3 Important Infection Control Procedures
Updated: Jan 7
Infection prevention and control (IPAC) is a scientific approach and practical solution designed to prevent harm caused by infection to patients and health workers. It is grounded in infectious diseases, epidemiology, social science and health system strengthening.
There are several measures we can take in order to control the spread of infections, especially in the context of the dental industry. These measures include thoroughly disinfecting/sterilizing equipment used with patients, wearing appropriate Personal Protective Equipment (PPE), effective hand hygiene and proper handling of needles and other sharp objects. However, the three that this article will focus on are, performing hand hygiene, personal protective equipment and ensuring appropriate patient placement/guidelines.
1. Hand Hygiene
Hand hygiene is the most important measure to prevent the spread of infections among patients and dental health care workers (DHCW). Education and training programs should thoroughly address indications and techniques for hand hygiene practices before performing routine and oral surgical procedures.
For routine dental examinations and nonsurgical procedures, use water and plain soap (hand washing) or antimicrobial soap (hand antisepsis) specific for health care settings or use an alcohol-based hand rub. Although alcohol-based hand rubs are effective for hand hygiene in health care settings, soap and water should be used when hands are visibly soiled (e.g., dirt, blood, body fluids). For surgical procedures, perform a surgical hand scrub before putting on sterile surgeon’s gloves. For all types of hand hygiene products, follow the product manufacturer’s label for instructions.
Key HAND HYGIENE for Dental Settings
Perform hand hygiene:
a. When hands are visibly soiled.
b. After barehanded touching of instruments, equipment, materials, and other objects likely to be contaminated by blood, saliva, or respiratory secretions.
c. Before and after treating each patient.
d. Before putting on gloves and again immediately after removing gloves.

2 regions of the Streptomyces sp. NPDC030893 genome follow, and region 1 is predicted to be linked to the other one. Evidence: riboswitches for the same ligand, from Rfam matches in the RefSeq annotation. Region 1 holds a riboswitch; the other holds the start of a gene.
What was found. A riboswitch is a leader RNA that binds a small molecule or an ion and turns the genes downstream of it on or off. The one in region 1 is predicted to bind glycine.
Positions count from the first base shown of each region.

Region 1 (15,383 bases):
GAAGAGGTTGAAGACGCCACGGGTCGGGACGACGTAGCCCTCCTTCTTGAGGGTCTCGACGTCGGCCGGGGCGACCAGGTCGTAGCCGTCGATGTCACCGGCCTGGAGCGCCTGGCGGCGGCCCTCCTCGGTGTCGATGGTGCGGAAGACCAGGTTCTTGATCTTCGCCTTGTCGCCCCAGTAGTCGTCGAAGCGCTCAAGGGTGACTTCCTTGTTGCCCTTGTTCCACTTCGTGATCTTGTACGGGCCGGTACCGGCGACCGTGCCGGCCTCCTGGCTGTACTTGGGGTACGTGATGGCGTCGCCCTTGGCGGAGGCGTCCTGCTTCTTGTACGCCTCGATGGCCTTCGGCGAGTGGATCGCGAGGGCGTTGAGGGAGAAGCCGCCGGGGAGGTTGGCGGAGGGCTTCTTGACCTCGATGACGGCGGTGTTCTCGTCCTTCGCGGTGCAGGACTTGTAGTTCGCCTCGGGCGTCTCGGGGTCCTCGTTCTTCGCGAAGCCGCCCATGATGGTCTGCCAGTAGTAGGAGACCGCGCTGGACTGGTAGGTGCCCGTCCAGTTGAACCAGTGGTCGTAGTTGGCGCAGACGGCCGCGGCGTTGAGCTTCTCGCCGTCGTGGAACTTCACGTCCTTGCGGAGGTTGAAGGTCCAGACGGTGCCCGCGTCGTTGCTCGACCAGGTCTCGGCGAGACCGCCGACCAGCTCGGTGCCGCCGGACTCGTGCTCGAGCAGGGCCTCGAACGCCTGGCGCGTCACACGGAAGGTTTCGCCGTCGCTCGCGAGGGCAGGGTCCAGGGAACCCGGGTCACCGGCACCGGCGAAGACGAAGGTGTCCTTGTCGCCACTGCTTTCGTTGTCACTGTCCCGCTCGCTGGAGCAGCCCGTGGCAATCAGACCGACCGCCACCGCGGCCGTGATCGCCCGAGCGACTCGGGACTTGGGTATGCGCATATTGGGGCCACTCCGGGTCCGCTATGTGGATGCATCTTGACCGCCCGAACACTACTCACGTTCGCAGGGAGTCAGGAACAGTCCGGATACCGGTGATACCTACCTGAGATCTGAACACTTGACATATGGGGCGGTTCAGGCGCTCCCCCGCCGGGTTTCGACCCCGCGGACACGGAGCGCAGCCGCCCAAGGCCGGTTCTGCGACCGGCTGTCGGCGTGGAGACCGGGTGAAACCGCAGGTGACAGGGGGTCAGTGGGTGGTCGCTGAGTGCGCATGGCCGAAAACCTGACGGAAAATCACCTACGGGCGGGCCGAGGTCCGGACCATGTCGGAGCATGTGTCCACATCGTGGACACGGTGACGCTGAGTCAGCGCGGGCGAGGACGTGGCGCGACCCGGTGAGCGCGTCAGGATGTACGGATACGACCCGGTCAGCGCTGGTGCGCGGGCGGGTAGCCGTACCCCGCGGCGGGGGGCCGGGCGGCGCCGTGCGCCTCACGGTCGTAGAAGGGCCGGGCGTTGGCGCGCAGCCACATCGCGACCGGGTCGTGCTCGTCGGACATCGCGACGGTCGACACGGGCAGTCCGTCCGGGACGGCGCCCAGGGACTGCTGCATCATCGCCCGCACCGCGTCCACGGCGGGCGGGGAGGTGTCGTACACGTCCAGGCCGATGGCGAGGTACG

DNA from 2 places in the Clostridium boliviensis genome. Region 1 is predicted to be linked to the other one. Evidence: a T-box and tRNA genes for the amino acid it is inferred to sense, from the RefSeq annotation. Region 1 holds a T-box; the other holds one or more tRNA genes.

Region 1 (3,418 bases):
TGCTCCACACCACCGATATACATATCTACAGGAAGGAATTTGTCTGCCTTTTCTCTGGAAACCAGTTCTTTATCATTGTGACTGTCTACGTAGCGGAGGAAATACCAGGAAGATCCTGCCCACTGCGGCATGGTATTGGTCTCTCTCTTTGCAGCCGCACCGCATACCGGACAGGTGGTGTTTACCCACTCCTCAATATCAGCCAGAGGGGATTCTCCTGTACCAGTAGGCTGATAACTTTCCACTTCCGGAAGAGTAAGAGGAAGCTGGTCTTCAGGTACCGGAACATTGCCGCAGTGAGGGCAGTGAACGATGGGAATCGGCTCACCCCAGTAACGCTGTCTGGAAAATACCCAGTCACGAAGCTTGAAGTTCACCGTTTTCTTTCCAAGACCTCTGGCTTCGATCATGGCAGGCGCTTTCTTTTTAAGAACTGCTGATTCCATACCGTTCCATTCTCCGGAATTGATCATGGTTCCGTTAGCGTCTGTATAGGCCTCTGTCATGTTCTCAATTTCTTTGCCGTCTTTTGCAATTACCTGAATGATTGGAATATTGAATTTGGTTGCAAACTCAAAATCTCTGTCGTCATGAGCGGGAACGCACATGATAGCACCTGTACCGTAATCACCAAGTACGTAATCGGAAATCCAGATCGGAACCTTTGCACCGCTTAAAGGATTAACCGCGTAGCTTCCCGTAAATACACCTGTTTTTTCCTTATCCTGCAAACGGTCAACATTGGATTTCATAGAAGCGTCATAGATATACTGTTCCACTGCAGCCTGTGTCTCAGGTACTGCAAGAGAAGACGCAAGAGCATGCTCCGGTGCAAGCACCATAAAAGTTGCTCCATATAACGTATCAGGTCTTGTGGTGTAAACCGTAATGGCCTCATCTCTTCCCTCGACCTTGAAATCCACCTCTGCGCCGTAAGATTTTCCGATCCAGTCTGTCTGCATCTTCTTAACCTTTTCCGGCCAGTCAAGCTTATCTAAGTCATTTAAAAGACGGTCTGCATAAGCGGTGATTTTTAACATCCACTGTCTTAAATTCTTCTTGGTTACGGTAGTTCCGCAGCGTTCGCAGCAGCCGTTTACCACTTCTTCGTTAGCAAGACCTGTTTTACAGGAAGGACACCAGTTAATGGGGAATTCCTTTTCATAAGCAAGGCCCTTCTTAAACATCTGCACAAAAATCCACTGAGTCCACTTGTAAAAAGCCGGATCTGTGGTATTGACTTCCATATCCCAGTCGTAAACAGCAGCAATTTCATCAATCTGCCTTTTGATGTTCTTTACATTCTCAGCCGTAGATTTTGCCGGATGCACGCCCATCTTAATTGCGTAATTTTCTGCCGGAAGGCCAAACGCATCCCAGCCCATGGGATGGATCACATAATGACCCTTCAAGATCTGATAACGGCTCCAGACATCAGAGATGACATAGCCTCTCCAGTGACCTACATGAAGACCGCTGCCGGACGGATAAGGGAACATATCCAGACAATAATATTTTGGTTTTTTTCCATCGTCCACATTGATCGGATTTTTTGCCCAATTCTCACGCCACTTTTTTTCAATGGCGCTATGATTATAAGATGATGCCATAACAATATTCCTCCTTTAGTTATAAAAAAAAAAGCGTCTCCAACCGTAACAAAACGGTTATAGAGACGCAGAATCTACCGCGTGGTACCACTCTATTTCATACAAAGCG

Use soap and water when hands are visibly soiled (e.g., blood, body fluids); otherwise, an alcohol-based hand rub may be used.
2 . Personal Protective Equipment
Personal protective equipment (PPE) refers to wearable equipment that is designed to protect DHCW from exposure to or contact with infectious agents. Choose PPE that is appropriate for various types of patient interactions and effectively covers personal clothing and skin likely to be soiled with blood, saliva, or other potentially infectious materials (OPIM). These include gloves, face masks, protective eyewear, face shields, and protective clothing (e.g., reusable or disposable gown, jacket, laboratory coat).
Examples of appropriate use of PPE for adherence to Standard Precautions include:
Use of gloves in situations involving possible contact with blood or body fluids, mucous membranes, non-intact skin (e.g., exposed skin that is chapped, abraded, or with dermatitis) or OPIM.
Use of protective clothing to protect skin and clothing during procedures or activities where contact with blood or body fluids is anticipated.
Use of mouth, nose, and eye protection during procedures that are likely to generate splashes or sprays of blood or other body fluids.
DHCW should be trained on how to select and put on and remove appropriate PPE, so the chance for skin or clothing contamination is reduced. Hand hygiene is always the final step after removing and disposing of PPE. Training should also stress preventing further spread of contamination while wearing PPE by:
Keeping hands away from face.
Limiting surfaces touched.
Removing PPE when leaving work areas.
Performing hand hygiene.
3. Isolate and Stay Safe:
Here is an in-depth explanation of the different types of isolation practices, according to the type of facility as well as examples, shared by the CDC: Isolation Precautions | Guidelines Library | Infection Control
At a healthcare facility, it should always be important to maintain distance amongst the patients and between the patients and staff; however, that has not always been strictly implemented. Nonetheless, after 2020’s widespread COVID19 outbreak, patient placement has become a key component in maintaining a safer environment. Maintaining a 6 feet distance has become a regularly integrated practice in all facilities and even waiting areas have spaced out their chairs, some even leaving empty chairs between to ensure the distance is maintained. This is especially important in order to not only ensure you are at a healthy distance from potentially infected individuals but to also ensure your germs do not infect somebody else.
Controlling the spread of infections is, undoubtedly, crucial and must be enforced by healthcare personnel, however, without the support and cooperation of patients and visitors, it can become very difficult to ensure a safe environment which is why we must all do our part in keeping our community safe.
Do not wait any longer. Book your office compliance training with SQ Dental TODAY!